With school choice winning in state legislatures and the court of public opinion, opponents of choice have turned to the courts to stop them.”

There are currently active anti-school-choice lawsuits in Alabama, Colorado, Oklahoma, Louisiana, and North Carolina, plus two in Florida. Last month, a judge dismissed a third lawsuit by the Florida Education Association because it could not demonstrate harm and therefore lacked standing. Lower courts in Oklahoma and North Carolina recently struck down those states’ special-needs voucher and low-income voucher, respectively. Those decisions are being appealed.

Earlier …read more

Source: OP-EDS

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Venezuela’s Biggest Shortage

October 8, 2014 in Economics

By David Howden


Venezuela’s socialist government has beset the population with all sorts of terrible travesties, from high inflation to shortages of toilet paper. Now the country’s poor citizens have one more shortage to grapple with: breast implants.

Apparently the country’s restrictive currency controls have hindered physicians from buying approved implants. Unable to beautify themselves the way they want, women are resorting to barter to pay for their silicone. Of course, because of the vagaries of the black market they are forced to resort to, these ladies are not sure of what exactly is in their implants. On Craigslist, “sellers post pictures of black market implants of unknown origin sitting in sealed packages on kitchen tables, complete with stories of spouses who changed their minds and reassurances that the pouches remain sterile.”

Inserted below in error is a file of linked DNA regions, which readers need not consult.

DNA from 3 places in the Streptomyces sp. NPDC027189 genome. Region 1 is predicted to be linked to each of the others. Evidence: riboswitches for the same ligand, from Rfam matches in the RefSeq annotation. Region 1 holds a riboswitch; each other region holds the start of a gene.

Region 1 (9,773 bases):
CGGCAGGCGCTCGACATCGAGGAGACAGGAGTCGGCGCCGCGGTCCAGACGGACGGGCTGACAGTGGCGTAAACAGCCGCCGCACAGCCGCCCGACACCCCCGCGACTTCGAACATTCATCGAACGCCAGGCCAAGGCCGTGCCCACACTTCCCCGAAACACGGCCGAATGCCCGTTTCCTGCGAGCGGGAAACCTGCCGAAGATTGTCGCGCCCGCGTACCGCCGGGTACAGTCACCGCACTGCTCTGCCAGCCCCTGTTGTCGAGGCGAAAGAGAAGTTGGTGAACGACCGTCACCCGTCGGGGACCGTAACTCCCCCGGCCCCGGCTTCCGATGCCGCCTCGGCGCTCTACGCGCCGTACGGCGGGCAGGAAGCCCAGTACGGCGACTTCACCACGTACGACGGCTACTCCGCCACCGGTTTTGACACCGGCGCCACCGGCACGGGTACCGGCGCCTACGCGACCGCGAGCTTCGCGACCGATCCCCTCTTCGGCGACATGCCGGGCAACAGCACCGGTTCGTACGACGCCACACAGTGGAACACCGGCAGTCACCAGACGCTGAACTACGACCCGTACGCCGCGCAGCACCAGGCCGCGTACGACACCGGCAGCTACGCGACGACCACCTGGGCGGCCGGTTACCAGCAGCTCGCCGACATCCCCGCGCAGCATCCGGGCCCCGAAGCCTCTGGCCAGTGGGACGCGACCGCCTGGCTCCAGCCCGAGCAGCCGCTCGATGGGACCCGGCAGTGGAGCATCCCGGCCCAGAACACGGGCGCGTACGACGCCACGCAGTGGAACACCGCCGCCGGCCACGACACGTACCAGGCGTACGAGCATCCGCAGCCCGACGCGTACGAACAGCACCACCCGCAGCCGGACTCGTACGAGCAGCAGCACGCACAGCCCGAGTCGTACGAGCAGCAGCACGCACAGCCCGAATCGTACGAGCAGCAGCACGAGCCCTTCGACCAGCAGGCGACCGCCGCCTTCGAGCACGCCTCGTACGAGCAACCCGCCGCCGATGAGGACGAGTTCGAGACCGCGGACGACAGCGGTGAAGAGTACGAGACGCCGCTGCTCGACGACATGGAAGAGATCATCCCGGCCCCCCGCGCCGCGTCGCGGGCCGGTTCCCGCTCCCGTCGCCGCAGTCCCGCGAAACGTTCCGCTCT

At least one doctor has doubts as to the black market implants’ safety, claiming that the cheaper implants come with heightened risks:  “I’m not saying they’re not safe, but I’ve removed more than a few ruptured Chinese implants. I just don’t feel comfortable with them.”

Some may think this is not a big deal, or that these women shouldn’t be so vain as to concern themselves with such procedures. This largely misses the point. It’s not up to me to decide whether food or breast implants is more important, valuable, or a more egregious shortage to face. That’s for the individual to decide.

More than 85,000 breast implants were performed in the country last year – more than every country except the U.S., Brazil, Mexico and Germany, all countries with vastly larger populations. In beauty conscious Venezuela, these things matter.

Maybe protests over food shortages have been insufficient to get the government to liberalize its exchange rate policy, but let’s hope that the dearth of breast implants gives them one (or two) more reasons to rethink it.